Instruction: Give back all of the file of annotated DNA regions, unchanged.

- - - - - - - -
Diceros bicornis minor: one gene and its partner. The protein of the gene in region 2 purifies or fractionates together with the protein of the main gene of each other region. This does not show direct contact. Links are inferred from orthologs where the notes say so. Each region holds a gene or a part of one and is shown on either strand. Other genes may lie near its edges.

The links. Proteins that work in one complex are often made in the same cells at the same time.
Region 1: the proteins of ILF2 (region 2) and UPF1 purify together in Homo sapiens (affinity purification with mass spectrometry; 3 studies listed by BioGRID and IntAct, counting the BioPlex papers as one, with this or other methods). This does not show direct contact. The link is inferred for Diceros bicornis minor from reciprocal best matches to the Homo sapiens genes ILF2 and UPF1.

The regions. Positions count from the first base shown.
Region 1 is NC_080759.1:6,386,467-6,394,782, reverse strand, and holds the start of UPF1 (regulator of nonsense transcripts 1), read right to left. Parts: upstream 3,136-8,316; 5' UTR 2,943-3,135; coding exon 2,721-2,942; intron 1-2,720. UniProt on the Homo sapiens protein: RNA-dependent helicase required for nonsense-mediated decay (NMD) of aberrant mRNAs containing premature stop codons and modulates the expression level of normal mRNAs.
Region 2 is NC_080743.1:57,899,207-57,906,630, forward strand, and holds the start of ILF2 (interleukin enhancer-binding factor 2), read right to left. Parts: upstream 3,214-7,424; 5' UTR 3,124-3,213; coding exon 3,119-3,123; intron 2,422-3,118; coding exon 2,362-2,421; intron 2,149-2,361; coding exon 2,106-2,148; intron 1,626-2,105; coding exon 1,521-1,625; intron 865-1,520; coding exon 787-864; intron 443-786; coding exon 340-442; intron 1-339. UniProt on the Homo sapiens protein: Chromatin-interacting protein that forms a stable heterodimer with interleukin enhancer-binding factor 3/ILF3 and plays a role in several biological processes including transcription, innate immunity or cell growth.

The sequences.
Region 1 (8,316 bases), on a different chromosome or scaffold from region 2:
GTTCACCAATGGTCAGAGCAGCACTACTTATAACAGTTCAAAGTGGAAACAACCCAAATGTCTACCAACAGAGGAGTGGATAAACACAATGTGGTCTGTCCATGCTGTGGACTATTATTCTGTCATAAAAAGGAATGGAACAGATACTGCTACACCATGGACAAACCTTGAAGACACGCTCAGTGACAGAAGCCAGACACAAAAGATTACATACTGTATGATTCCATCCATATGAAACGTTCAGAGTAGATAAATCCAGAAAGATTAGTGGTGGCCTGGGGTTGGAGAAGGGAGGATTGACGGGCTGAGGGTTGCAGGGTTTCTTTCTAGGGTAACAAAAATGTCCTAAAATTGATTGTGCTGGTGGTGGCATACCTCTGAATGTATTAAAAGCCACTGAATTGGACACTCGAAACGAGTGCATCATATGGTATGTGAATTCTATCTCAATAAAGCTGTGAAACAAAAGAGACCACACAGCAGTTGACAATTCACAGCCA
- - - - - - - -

Diceros bicornis minor: one gene and its partner. The protein of the gene in region 2 purifies or fractionates together with the protein of the main gene of each other region. This does not show direct contact. Links are inferred from orthologs where the notes say so. Each region holds a gene or a part of one and is shown on either strand. Other genes may lie near its edges.

The links. Proteins that work in one complex are often made in the same cells at the same time.
Region 1: the proteins of ILF2 (region 2) and UPF1 purify together in Homo sapiens (affinity purification with mass spectrometry; 3 studies listed by BioGRID and IntAct, counting the BioPlex papers as one, with this or other methods). This does not show direct contact. The link is inferred for Diceros bicornis minor from reciprocal best matches to the Homo sapiens genes ILF2 and UPF1.

The regions. Positions count from the first base shown.
Region 1 is NC_080759.1:6,386,467-6,394,782, reverse strand, and holds the start of UPF1 (regulator of nonsense transcripts 1), read right to left. Parts: upstream 3,136-8,316; 5' UTR 2,943-3,135; coding exon 2,721-2,942; intron 1-2,720. UniProt on the Homo sapiens protein: RNA-dependent helicase required for nonsense-mediated decay (NMD) of aberrant mRNAs containing premature stop codons and modulates the expression level of normal mRNAs.
Region 2 is NC_080743.1:57,899,207-57,906,630, forward strand, and holds the start of ILF2 (interleukin enhancer-binding factor 2), read right to left. Parts: upstream 3,214-7,424; 5' UTR 3,124-3,213; coding exon 3,119-3,123; intron 2,422-3,118; coding exon 2,362-2,421; intron 2,149-2,361; coding exon 2,106-2,148; intron 1,626-2,105; coding exon 1,521-1,625; intron 865-1,520; coding exon 787-864; intron 443-786; coding exon 340-442; intron 1-339. UniProt on the Homo sapiens protein: Chromatin-interacting protein that forms a stable heterodimer with interleukin enhancer-binding factor 3/ILF3 and plays a role in several biological processes including transcription, innate immunity or cell growth.

The sequences.
Region 1 (8,316 bases), on a different chromosome or scaffold from region 2:
GTTCACCAATGGTCAGAGCAGCACTACTTATAACAGTTCAAAGTGGAAACAACCCAAATGTCTACCAACAGAGGAGTGGATAAACACAATGTGGTCTGTCCATGCTGTGGACTATTATTCTGTCATAAAAAGGAATGGAACAGATACTGCTACACCATGGACAAACCTTGAAGACACGCTCAGTGACAGAAGCCAGACACAAAAGATTACATACTGTATGATTCCATCCATATGAAACGTTCAGAGTAGATAAATCCAGAAAGATTAGTGGTGGCCTGGGGTTGGAGAAGGGAGGATTGACGGGCTGAGGGTTGCAGGGTTTCTTTCTAGGGTAACAAAAATGTCCTAAAATTGATTGTGCTGGTGGTGGCATACCTCTGAATGTATTAAAAGCCACTGAATTGGACACTCGAAACGAGTGCATCATATGGTATGTGAATTCTATCTCAATAAAGCTGTGAAACAAAAGAGACCACACAGCAGTTGACAATTCACAGCCA